Taxpayers with an AGI above these thresholds may also be eligible for stimulus funds under a “phase-out” calculation method. However, these calculations are more complex and are more dependent on individual circumstances. The phase-out is based on a taxpayer’s AGI, filing status, and number of children that qualify for the child tax credit. Single filers with income exceeding $87,000 and $186,000 for joint filers with no children are not eligible. Income such as wages, interest, self-employment income, pension income is all reported on the tax return and is part of the Adjusted Gross Income (AGI).
Economic impact payments (EIP) – commonly referred to as stimulus payments –are not taxable and should not be reported as income. IRS Notice 1444 identifies the amount of the payment you were issued and the method by which that payment was made. The notice was sent to your last address on file in IRS records within 15 days of payment issuance.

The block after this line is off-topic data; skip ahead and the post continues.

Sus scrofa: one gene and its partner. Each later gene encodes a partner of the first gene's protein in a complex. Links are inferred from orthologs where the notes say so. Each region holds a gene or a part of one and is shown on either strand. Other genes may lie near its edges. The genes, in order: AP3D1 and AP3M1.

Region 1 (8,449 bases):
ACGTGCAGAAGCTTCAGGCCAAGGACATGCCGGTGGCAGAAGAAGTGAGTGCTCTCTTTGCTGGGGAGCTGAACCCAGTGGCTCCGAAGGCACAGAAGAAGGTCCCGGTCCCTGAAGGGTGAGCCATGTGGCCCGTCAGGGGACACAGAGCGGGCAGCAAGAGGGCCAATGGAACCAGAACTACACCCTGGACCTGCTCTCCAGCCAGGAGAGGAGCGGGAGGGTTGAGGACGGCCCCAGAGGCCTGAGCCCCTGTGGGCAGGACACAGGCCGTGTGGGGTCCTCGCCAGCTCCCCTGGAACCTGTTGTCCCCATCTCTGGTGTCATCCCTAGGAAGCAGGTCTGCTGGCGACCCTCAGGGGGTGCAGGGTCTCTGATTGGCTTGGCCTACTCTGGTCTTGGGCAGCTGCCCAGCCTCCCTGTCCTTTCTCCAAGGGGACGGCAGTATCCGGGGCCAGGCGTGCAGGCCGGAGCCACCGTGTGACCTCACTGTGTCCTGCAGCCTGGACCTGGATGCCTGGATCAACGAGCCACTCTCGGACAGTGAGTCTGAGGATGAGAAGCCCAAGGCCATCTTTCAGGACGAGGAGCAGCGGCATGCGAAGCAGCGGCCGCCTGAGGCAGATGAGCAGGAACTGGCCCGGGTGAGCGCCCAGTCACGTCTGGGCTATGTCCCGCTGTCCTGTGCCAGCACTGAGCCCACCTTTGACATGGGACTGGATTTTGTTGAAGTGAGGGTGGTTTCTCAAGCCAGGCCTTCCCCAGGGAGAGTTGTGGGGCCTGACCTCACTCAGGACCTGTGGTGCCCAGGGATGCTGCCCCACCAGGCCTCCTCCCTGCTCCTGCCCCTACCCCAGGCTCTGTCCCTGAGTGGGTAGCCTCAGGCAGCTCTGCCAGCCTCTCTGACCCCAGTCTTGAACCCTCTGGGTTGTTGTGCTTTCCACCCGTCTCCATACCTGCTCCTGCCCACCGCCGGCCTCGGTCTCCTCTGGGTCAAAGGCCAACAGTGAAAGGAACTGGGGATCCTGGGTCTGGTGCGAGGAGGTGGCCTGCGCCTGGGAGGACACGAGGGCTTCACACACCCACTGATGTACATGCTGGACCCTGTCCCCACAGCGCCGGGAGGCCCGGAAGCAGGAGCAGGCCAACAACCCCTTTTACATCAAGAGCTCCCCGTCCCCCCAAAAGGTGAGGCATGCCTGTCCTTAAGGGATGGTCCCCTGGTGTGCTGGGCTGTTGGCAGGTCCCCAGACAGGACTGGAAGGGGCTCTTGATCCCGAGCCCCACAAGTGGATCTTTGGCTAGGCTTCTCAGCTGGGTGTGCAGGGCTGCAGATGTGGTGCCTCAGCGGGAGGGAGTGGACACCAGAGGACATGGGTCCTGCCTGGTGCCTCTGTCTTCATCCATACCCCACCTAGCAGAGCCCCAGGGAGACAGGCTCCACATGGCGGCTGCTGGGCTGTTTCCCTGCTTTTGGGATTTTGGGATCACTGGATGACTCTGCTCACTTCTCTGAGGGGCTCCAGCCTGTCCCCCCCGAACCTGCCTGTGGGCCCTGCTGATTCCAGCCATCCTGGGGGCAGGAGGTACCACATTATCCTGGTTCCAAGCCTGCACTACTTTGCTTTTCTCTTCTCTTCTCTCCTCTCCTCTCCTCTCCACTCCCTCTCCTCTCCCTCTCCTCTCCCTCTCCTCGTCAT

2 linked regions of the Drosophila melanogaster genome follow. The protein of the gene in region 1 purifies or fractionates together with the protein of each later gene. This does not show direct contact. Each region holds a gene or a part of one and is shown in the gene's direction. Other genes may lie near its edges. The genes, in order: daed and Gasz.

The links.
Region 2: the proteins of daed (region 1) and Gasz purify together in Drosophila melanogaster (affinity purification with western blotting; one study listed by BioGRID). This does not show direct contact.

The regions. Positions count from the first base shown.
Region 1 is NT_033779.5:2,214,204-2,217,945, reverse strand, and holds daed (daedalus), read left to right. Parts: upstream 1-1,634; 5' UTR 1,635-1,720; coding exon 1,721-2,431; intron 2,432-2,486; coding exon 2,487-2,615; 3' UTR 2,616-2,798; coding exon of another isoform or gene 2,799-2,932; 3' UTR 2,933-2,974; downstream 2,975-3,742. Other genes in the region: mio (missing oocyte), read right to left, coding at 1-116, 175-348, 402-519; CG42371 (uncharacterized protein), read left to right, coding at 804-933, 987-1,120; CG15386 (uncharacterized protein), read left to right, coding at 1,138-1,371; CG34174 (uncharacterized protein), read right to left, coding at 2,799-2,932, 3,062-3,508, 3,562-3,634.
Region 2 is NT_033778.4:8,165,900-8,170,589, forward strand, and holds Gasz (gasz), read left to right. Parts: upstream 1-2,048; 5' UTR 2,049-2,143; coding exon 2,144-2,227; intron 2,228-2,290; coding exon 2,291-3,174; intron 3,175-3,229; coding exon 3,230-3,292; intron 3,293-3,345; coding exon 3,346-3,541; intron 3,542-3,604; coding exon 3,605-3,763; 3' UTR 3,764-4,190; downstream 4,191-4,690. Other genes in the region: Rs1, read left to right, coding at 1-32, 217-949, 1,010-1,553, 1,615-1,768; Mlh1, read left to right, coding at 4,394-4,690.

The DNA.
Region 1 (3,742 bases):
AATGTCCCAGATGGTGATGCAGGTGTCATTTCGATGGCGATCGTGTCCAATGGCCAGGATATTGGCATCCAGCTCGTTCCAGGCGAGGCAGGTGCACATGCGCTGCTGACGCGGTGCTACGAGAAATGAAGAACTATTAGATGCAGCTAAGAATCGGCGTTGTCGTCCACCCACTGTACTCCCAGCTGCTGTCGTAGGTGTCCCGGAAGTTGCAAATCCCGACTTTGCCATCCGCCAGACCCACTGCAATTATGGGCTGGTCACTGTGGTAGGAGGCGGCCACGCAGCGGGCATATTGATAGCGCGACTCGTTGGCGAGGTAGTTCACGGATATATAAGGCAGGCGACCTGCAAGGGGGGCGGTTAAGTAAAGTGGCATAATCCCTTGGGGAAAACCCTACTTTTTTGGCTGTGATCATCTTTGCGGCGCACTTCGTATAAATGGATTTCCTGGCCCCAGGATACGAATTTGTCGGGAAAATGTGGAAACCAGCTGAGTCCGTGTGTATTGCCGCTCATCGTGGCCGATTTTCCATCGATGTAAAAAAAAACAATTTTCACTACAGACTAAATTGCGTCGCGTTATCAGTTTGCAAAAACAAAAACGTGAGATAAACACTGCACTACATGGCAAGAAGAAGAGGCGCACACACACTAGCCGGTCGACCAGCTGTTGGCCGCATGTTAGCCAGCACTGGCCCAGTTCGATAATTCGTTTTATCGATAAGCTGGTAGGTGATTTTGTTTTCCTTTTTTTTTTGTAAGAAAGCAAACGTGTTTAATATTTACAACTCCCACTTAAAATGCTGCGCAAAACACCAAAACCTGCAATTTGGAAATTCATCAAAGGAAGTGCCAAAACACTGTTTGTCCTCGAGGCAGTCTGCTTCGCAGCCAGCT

The IRS will be working directly with the Social Security Administration and the Railroad Retirement Board to send the stimulus checks directly to individuals who receive benefits. These taxpayers do not have to file a tax return unless they are married to an individual who does not receive benefits and is not otherwise required to file or if they have dependent children under age 17. If they met these exceptions for round one, they should get a stimulus check.
Here are a few filing scenarios and answers as examples:
Yes, the IRS will pay the stimulus for the taxpayer with an SSN and $600 for each eligible child. If the taxpayer with an SSN is in the military and their spouse has an ITIN, they will start with the $600 plus $1,800 for the eligible children ($600 per child).
While the IRS will send the taxpayer’s their stimulus payment based on their Social Security Benefits, the taxpayer must file a zero income return with the eligible children in order to receive payment for them.